Rodgers rewarding Packers' confidence in him
By Mark Concannon
Six years ago, Donald Driver had a gut feeling about a rookie quarterback.
"Aaron came in in 2005," Driver recalled. "One thing I saw, I saw the fight, the hunger in his eyes. You kinda see where a guy wants to be."
About a year later, Driver sat next to Aaron Rodgers on a long plane ride to a charity golf tournament. Rodgers lamented not being the top pick in the 2005 NFL Draft, having to endure his now famous slide to the 24th spot where the Packers selected him.
"I told him, 'You know, you got a great future.' said Driver, who reassured Rodgers that everything happens for a reason. "And you see what happened, " Driver said. "It all works together."
Rodgers "great future" is here now. And he made the leap from potential, to promise to performance with lightning speed once he got a chance to play.
"There's been a lot of quarterbacks over the years who had to replace great players," said former Cowboys quarterback and current Fox Sports analyst Troy Aikman. "And I don't think anyone is going to make anyone forget Brett Favre. But the fact that three years after he's left, no one's asking about Brett Favre speaks volumes about Aaron Rodgers has been able to accomplish. I've been thoroughly impressed watching him play."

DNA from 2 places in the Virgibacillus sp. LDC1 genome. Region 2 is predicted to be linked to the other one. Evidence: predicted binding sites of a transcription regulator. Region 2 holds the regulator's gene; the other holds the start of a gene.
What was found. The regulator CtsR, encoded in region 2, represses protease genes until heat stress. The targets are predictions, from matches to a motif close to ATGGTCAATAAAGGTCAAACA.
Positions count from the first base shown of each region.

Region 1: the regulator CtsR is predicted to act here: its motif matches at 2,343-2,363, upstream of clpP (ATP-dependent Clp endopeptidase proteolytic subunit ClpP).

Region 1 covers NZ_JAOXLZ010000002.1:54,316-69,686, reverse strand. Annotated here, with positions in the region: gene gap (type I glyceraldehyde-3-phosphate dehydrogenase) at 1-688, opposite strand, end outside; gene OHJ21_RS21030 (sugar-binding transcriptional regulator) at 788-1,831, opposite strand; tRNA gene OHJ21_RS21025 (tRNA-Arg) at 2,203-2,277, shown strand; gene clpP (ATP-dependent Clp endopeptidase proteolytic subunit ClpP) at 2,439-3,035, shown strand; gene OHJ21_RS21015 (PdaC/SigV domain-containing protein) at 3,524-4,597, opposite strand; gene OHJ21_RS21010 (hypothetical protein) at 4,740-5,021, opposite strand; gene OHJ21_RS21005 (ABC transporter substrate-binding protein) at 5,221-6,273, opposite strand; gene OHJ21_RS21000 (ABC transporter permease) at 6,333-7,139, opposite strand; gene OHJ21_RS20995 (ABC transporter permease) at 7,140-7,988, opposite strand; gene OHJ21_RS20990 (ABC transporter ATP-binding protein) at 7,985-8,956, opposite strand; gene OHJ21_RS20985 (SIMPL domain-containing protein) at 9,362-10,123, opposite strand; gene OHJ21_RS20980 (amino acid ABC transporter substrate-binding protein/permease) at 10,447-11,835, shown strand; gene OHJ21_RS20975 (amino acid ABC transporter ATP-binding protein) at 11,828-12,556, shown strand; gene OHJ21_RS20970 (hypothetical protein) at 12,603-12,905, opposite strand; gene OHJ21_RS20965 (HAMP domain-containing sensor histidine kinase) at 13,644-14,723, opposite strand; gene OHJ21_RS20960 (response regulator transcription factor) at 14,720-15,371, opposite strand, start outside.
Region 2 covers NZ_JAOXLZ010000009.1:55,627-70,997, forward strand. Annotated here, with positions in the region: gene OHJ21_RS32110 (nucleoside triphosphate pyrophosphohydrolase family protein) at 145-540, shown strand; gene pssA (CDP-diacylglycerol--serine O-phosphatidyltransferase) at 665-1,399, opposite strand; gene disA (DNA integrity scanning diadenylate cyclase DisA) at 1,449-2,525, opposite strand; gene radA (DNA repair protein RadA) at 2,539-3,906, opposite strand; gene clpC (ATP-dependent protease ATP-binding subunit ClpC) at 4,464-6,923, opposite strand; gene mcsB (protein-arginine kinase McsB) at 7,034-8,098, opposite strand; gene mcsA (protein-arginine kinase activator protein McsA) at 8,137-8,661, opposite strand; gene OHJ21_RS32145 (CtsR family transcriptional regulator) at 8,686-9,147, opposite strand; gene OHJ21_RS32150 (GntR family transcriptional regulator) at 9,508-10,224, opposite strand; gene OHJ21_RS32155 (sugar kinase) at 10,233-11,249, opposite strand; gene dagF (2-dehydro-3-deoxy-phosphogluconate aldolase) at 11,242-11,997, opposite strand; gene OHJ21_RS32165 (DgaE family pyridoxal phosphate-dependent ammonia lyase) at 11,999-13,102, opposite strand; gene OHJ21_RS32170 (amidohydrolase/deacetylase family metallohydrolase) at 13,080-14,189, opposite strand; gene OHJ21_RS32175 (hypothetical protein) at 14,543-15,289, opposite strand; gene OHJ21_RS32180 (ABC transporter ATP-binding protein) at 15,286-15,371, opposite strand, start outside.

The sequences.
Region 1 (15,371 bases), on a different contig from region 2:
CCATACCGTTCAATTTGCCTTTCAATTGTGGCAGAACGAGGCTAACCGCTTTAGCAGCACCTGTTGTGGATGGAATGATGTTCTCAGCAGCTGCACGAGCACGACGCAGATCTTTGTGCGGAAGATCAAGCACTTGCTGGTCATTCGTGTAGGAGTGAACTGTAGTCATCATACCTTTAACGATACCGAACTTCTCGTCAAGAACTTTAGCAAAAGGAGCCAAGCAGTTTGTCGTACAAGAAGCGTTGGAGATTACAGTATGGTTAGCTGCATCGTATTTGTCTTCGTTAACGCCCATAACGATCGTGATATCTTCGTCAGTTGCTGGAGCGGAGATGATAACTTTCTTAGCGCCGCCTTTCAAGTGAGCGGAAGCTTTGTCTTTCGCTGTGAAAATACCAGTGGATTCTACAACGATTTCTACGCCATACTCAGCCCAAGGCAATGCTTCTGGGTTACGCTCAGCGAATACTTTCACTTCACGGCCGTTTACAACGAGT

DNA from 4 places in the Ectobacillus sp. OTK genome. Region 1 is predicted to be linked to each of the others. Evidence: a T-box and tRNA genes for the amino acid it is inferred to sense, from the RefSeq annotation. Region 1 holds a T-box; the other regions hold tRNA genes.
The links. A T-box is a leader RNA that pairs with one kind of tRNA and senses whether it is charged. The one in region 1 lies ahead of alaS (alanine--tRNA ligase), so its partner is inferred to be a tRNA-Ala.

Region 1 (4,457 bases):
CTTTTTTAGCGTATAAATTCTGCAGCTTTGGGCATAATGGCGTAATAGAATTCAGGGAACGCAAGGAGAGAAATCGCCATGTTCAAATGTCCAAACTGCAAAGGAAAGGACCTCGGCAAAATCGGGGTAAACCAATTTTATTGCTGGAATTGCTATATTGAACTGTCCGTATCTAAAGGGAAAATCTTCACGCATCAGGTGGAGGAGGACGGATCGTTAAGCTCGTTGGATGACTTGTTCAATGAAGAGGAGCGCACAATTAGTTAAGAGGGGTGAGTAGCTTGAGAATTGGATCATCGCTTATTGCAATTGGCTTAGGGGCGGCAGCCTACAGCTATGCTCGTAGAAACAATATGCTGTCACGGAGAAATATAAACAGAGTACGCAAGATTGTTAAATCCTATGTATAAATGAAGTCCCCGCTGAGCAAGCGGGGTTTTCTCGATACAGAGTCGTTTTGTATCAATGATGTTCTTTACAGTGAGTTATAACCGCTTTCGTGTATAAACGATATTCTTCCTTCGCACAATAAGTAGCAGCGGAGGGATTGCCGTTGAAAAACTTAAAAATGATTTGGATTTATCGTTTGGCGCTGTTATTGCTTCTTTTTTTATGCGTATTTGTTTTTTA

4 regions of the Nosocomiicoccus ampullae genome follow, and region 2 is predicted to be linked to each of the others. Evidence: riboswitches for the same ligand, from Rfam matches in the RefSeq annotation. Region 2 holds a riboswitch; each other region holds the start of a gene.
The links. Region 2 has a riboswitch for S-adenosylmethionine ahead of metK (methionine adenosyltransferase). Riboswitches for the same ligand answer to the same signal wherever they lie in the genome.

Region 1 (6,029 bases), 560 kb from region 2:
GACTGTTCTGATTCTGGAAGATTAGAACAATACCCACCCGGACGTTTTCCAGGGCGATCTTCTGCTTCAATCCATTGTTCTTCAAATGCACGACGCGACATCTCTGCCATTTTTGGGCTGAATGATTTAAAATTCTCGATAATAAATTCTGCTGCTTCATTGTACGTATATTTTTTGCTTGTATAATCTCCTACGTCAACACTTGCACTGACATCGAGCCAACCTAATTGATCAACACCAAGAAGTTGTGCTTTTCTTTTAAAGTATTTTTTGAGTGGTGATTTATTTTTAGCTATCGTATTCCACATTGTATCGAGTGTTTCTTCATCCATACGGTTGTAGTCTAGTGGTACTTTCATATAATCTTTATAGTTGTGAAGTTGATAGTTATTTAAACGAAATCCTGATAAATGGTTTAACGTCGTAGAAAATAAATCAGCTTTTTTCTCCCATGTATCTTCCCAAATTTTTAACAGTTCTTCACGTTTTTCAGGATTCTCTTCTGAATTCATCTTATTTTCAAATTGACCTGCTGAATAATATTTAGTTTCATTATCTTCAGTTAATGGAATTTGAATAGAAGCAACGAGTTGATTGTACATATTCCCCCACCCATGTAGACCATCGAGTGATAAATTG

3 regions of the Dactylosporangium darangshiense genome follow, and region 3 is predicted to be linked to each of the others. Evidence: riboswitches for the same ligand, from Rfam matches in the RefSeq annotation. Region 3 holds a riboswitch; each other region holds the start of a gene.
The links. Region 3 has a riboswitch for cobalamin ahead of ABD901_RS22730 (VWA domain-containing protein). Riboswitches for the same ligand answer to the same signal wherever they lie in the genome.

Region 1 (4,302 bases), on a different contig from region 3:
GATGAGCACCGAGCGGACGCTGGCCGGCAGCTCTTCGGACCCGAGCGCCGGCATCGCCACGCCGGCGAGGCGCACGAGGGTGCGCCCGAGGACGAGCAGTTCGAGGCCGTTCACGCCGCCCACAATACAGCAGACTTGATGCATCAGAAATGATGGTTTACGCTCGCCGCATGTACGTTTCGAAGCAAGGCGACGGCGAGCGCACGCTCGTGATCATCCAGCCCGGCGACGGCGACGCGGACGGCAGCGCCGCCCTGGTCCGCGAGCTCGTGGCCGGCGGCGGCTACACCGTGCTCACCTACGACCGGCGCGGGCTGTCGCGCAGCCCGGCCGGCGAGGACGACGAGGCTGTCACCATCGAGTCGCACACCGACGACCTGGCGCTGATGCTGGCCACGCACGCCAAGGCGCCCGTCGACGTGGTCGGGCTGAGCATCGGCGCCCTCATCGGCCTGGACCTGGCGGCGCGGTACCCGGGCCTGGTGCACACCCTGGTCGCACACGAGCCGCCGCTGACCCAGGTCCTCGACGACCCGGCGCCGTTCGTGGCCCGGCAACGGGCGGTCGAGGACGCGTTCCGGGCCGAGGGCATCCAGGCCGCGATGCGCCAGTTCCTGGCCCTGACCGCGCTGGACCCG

Rodgers waited patiently as Favre's apprentice, reaching out to friends and family for advice that helped him adjust to a new football perspective as a backup quarterback after being a star at the University of California. But his three years as an understudy proved invaluable. Rodgers had time to learn the Packers system, but perhaps more importantly, he got an opportunity to build personal relationships in the locker room.
One can't understate the importance in any team pursuit of fitting in, and becoming "one of the guys." As a player who wasn't in the starting lineup, Rodgers was a humble presence among his fellow Packers, something his teammates say hasn't changed since Rodgers has become a star.
"Aaron's a friend," said guard Daryn Colledge. "And he's a friend off the field. We eat together, we play golf together and to see him have success that he has and to know the work he puts in to get to that point, it's awesome. It's great to watch. I don't want to say I'm proud of him because I'm not his father but you're proud of him as a friend."
Rodgers went a long way in reinforcing the perception that he is nothing special by insisting that he would do non-game day interviews at his locker, unlike his predecessor who spoke in the media auditorium. Those of us in the press sometimes grouse about the mob scene in front the #12's cubicle, but Rodgers decision was a big hit with his teammates.
"He doesn't want to be any different than anyone else," said wide receiver Jordy Nelson. "He does his interviews in the locker room. He doesn't go to the podium, separate himself, does it right there with everyone else. He's obviously a big part of it but he believes everyone else is as well. He knows if the guys up front aren't doing what they're doing, he won't be able to do what he's doing. He knows it's a team game and it's good to have a leader like that."